Processing & developing photos of your jewellery

Processing and editing your jewellery pictures can be challenging but photographer and website creator Gary has advice to help you make a start.

Once you’ve got your well lit and nicely composed photos (see the blog post on taking great jewellery photos) it’s time to process and develop them using software. This involves adjusting things like exposure (if you didn’t quite have enough light or you had a tad too much) and white-balance (necessary to counter the yellow-ness of indoor lighting). You can start by letting whatever program you’re using ‘auto-adjust’ these settings (and more) and then refine the results yourself afterwards using the individual controls. Now and again auto-adjust doesn’t make the best decisions, however, and that’s when a human eye is needed.

Once these adjustments have been made you can then move onto bringing more detail out of the photo by lightening any particularly dark areas and darkening any areas that are too bright. You can also adjust the vibrance and saturation of the colours in your image. Take a conservative approach to all these adjustments, however, because it’s quite easy to overdo them, which can degrade the quality of the photo and make it grainy.

Here’s a tip. When you’re applying adjustments to your photos make sure your laptop or mobile device’s screen is on maximum brightness. This will ensure you’re not deceived by the darkness of your screen into overdoing your adjustments. It’s a simple thing, but it’ll save you the hassle of having to re-process photos you subsequently realise don’t look quite right.

 

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Software and apps

Many people use Adobe Photoshop for processing and developing photos, but personally I prefer Adobe Lightroom. I also use a third-party plugin called Topaz Detail, which does a great job of specifically enhancing details in photos, and can also work with Photoshop. In terms of processing and developing photos Photoshop and Lightroom are equally capable, and so which you use comes down to personal preference.

You don’t necessarily have to spend time and money learning how to use these sophisticated (and rather expensive) software packages if you don’t want to make the investment just yet or at all – or don’t have the time to. There are some capable and very easy to use photo editing/processing apps and web-based apps available for free, which will give good results but not as good as Photoshop and Lightroom. Here’s my personal favourites.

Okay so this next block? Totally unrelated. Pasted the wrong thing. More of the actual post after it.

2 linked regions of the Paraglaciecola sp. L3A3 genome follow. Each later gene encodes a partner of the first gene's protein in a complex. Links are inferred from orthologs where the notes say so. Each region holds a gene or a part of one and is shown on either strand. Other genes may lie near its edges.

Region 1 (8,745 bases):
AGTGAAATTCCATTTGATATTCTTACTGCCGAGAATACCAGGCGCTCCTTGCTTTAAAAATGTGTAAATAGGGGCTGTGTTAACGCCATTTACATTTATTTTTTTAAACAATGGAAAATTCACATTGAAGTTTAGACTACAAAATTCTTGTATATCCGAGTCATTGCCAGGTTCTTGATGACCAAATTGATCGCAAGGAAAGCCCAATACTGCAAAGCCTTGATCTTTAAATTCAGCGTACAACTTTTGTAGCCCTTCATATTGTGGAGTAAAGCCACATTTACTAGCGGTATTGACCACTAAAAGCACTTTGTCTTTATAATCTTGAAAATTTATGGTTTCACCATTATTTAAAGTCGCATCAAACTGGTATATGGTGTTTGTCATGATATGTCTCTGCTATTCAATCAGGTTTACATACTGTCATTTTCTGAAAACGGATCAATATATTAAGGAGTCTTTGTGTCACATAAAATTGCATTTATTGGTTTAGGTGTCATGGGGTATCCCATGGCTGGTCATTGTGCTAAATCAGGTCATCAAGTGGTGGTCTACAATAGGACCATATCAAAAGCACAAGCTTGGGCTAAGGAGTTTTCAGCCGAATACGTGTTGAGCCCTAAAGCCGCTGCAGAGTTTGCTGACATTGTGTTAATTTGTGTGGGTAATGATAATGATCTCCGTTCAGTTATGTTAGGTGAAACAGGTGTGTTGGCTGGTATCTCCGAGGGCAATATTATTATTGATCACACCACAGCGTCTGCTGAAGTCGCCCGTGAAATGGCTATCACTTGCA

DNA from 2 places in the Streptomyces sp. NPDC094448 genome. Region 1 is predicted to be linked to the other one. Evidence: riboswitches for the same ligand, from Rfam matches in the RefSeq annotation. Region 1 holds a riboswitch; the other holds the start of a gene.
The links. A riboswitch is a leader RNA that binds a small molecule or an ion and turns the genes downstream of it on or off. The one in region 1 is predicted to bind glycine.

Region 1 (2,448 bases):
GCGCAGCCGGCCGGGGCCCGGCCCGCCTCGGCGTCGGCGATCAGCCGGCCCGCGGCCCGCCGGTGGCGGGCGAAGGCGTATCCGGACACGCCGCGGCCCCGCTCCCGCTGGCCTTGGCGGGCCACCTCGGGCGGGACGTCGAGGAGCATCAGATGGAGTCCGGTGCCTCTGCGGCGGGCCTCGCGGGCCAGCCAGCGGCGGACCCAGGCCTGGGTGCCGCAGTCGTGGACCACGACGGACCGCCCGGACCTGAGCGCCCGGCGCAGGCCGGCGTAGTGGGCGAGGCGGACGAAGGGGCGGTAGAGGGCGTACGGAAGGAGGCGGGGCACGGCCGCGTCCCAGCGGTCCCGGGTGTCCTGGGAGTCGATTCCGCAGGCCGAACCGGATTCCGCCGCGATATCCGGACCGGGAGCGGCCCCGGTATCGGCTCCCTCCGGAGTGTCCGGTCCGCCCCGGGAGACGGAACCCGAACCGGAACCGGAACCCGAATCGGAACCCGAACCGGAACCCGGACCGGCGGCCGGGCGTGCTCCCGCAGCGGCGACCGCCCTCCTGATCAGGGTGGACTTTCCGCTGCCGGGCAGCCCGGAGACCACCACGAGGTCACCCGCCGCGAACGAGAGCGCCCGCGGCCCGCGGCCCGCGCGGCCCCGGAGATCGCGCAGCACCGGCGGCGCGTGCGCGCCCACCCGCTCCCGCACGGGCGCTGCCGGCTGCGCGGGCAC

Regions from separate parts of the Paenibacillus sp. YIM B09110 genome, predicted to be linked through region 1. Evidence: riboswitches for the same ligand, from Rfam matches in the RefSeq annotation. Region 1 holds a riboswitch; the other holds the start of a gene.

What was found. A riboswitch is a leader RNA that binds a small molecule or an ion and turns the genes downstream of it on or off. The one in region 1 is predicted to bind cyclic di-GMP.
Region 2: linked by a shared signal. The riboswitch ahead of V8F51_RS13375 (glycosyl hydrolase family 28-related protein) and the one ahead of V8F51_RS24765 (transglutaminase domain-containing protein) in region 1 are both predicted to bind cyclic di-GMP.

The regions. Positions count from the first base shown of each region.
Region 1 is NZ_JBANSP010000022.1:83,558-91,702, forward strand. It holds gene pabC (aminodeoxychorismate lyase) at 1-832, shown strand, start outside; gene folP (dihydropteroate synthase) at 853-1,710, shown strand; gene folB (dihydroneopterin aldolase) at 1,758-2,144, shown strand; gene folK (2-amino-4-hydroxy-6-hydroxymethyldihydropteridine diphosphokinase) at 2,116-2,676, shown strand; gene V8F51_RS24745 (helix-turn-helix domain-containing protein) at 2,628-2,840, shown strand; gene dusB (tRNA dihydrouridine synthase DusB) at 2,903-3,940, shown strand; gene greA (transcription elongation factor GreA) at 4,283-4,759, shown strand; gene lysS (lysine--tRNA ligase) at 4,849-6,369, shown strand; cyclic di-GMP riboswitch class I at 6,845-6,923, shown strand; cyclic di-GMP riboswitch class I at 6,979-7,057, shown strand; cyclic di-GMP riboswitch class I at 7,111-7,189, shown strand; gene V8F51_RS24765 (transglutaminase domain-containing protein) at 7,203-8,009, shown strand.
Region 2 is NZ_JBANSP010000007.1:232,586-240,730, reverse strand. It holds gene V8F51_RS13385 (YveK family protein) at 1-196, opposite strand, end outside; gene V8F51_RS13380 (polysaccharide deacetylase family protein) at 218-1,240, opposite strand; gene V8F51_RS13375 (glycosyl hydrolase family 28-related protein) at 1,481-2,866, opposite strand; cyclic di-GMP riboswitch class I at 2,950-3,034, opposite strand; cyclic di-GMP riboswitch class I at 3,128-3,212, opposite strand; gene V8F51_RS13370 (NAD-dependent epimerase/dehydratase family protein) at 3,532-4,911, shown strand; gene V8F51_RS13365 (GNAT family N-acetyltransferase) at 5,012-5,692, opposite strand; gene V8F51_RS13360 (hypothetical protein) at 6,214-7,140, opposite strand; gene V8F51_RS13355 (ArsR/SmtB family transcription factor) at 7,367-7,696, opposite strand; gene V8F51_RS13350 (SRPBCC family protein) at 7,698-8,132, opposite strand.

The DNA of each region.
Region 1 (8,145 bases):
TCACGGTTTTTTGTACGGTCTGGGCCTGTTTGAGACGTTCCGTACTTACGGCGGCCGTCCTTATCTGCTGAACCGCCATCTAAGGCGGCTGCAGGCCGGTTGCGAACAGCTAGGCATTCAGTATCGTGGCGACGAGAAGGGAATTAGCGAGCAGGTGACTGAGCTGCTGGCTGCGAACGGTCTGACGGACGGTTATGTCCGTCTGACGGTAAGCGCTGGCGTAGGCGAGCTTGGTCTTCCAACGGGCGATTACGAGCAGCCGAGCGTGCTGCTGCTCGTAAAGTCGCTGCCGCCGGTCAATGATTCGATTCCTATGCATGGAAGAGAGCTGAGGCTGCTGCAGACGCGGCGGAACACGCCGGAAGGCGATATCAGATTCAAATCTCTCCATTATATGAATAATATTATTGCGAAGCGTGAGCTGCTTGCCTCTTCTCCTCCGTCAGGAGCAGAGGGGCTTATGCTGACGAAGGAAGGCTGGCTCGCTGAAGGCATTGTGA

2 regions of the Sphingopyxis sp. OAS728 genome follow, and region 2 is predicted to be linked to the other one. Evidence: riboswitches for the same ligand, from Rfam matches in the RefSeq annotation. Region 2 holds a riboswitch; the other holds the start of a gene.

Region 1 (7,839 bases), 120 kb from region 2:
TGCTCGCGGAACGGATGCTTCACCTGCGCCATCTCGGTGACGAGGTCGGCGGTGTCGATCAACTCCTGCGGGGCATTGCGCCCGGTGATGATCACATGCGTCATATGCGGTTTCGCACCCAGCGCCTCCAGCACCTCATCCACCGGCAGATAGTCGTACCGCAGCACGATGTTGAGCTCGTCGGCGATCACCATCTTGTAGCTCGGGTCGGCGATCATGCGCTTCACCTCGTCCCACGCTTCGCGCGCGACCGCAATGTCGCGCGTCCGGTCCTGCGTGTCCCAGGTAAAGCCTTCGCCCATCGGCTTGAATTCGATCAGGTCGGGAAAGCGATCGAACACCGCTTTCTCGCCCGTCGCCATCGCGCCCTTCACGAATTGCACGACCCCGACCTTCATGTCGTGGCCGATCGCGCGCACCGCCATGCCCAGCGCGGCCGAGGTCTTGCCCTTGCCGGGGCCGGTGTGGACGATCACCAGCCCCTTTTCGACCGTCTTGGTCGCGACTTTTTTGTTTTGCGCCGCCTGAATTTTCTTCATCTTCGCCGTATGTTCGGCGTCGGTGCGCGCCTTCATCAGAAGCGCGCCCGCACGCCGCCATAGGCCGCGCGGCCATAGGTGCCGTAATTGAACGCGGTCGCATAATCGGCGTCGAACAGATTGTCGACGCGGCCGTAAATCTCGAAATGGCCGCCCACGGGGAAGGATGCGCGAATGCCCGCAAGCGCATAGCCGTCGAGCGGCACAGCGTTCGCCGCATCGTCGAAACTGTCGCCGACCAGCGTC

Picmonkey is a free web-based photo editing suite that has everything you need to make your photos pop. Just by using the ‘auto-adjust’ feature you’ll get a better looking photo. There’s also some impressive filters and you can add text to your images, which comes in handy for Pinterest. Picmonkey also has a facebook header collage which is automatically the correct size and shape for facebook – very handy!
Another good, free online photo processing site is pixlr.com, which also has an app and is particularly good for creating collages.

Snapseed is a free photo app for Android and Apple devices that has a clever interface which makes working with photos using a touch screen very easy. There’s lots of competing photo apps for mobile devices out there, but Snapseed is my favourite so far. I use it to process photos I take on my tablet and phone, and it has solid adjustment features that give good results.

Remembering why you’re doing all this

“Photography is one of the most crucial marketing jobs for designer makers – without amazing images your work will not be selected for shows, promoted in magazines or blogs, and go unsold in online shops.” Patricia van den Akker, Design Trust, UK.

The ultimate aim of making adjustments and enhancements to your photos is to create a well-balanced photo – in terms of exposure, colour, and contrast – which has detail in all areas of the photo where detail is important (i.e. there aren’t parts of your jewellery that are black due to excessive darkness or completely white due to excessive brightness). And the ultimate aim of photographing your jewellery is to persuade people to choose your piece over everyone’s else’s.

Web companies like Etsy have created the biggest arts & crafts markets in human history and a platform for designer-makers to sell their work in that market. The potential for sales is staggering because, if you think about, tens of millions of people are browsing through it looking to buy something handmade at any given moment. Great photos can catch someone’s eye, and make the difference between lots of sales and few sales – or worse, none.

Whilst free apps like Snapseed and picmonkey are great at making average photos look a lot better and definitely have their value in terms of ease of use and convenience, you’ll get the very best results by taking good photos in the first place; and then making them look awesome using digital photo processing software like Photoshop or Lightroom.

At the London Jewellery School you can learn how to take photographs of your work and how to use Photoshop to process them. You can also create your own website and learn how to use social media effectively to promote your business.

Gary is a photographer and website creator who runs craftywebsites.com, a company that works one to one with crafters to create an affordable website.

 

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